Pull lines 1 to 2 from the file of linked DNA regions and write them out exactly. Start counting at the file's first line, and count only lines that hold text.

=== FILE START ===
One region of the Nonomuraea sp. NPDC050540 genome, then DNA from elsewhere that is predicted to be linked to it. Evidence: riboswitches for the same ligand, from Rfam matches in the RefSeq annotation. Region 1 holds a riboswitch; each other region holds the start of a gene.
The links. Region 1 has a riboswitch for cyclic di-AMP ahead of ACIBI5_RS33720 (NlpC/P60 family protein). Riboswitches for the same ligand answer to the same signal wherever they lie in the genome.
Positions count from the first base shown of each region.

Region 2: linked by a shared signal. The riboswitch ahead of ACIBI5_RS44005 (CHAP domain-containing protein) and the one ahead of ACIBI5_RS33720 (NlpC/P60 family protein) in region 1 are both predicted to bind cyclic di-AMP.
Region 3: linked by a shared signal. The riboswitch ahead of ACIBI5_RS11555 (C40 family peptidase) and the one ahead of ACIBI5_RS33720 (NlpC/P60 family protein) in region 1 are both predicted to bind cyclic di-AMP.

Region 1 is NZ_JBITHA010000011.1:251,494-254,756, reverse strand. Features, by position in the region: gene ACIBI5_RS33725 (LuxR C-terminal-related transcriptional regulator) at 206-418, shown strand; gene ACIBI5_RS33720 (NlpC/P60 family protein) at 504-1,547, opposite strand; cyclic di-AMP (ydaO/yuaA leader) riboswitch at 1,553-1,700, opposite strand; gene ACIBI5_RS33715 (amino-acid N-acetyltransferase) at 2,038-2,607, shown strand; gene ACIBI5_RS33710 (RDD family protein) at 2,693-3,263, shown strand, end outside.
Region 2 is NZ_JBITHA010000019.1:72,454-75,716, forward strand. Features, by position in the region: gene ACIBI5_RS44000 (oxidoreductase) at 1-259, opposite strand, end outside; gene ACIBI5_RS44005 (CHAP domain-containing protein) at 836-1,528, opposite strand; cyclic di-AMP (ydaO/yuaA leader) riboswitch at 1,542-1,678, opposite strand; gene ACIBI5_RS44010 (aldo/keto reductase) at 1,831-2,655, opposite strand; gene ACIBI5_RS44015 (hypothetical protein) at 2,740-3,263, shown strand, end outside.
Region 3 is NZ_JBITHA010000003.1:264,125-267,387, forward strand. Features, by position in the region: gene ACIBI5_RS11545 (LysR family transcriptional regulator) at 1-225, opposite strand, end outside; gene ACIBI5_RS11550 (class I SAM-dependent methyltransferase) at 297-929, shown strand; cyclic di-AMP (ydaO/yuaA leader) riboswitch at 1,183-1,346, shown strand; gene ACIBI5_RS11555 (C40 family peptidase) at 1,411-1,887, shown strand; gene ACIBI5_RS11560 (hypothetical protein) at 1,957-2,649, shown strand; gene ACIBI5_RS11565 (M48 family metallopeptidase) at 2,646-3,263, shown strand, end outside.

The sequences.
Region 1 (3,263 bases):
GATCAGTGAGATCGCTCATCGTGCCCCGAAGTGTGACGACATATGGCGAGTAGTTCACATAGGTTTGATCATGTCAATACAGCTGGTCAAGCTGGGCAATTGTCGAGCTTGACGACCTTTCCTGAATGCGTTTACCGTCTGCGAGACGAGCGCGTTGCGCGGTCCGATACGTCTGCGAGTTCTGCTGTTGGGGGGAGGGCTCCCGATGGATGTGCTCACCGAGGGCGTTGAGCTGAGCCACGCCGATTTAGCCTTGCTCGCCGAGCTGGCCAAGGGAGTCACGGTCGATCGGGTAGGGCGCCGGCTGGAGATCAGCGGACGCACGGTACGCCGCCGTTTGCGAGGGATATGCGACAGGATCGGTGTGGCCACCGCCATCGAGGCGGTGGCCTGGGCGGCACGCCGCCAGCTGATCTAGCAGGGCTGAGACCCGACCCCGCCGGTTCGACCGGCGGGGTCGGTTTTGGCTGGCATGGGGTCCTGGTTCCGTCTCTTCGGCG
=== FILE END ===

One region of the Nonomuraea sp. NPDC050540 genome, then DNA from elsewhere that is predicted to be linked to it. Evidence: riboswitches for the same ligand, from Rfam matches in the RefSeq annotation. Region 1 holds a riboswitch; each other region holds the start of a gene.
The links. Region 1 has a riboswitch for cyclic di-AMP ahead of ACIBI5_RS33720 (NlpC/P60 family protein). Riboswitches for the same ligand answer to the same signal wherever they lie in the genome.